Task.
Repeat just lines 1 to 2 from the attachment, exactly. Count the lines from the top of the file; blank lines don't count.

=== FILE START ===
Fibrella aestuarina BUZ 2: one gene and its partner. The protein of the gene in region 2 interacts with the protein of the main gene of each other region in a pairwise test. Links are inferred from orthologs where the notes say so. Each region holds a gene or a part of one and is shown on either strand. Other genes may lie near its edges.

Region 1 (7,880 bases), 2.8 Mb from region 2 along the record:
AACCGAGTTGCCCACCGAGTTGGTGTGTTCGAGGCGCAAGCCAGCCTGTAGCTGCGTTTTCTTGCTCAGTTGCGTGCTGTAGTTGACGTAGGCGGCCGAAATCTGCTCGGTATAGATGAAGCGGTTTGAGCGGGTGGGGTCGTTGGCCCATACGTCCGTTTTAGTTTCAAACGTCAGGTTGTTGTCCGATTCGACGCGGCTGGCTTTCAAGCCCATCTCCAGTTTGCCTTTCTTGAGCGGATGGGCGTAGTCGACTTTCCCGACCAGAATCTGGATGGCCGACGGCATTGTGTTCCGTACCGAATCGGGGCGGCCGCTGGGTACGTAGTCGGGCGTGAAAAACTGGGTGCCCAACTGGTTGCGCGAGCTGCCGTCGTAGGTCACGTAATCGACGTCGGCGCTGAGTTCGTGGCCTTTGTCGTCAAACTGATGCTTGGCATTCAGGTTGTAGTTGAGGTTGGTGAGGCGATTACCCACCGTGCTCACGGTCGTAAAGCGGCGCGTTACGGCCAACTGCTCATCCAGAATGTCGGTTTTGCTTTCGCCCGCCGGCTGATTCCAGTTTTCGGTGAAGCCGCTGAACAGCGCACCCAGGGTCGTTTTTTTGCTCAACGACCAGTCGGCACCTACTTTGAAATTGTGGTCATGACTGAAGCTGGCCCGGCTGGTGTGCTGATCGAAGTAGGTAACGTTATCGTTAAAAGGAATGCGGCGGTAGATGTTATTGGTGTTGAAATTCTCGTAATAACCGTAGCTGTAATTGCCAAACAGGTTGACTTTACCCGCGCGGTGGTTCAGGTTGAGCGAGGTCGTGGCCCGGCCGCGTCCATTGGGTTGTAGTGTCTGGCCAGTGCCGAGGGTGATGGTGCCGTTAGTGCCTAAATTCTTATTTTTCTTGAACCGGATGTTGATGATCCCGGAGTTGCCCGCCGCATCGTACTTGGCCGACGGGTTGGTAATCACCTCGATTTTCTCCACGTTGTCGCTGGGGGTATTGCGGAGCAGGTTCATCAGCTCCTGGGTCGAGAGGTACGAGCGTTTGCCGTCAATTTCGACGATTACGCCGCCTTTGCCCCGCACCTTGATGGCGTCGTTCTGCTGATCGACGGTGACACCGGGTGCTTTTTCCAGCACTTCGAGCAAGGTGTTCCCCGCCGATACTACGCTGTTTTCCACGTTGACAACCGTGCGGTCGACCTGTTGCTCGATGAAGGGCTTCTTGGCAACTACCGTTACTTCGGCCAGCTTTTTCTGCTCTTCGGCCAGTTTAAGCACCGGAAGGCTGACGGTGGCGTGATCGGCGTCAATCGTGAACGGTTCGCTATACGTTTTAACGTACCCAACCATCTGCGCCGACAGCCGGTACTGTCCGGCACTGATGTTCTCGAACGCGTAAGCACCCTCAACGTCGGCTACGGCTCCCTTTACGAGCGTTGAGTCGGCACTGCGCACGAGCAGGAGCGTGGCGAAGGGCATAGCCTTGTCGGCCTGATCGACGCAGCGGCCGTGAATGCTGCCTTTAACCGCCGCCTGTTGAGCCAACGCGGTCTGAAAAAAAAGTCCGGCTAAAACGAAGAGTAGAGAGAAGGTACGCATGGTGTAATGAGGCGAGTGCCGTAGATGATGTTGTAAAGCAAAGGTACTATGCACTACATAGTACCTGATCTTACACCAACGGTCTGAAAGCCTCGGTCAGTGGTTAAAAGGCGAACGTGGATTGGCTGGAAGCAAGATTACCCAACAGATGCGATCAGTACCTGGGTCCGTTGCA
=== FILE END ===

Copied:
Fibrella aestuarina BUZ 2: one gene and its partner. The protein of the gene in region 2 interacts with the protein of the main gene of each other region in a pairwise test. Links are inferred from orthologs where the notes say so. Each region holds a gene or a part of one and is shown on either strand. Other genes may lie near its edges.

Region 1 (7,880 bases), 2.8 Mb from region 2 along the record: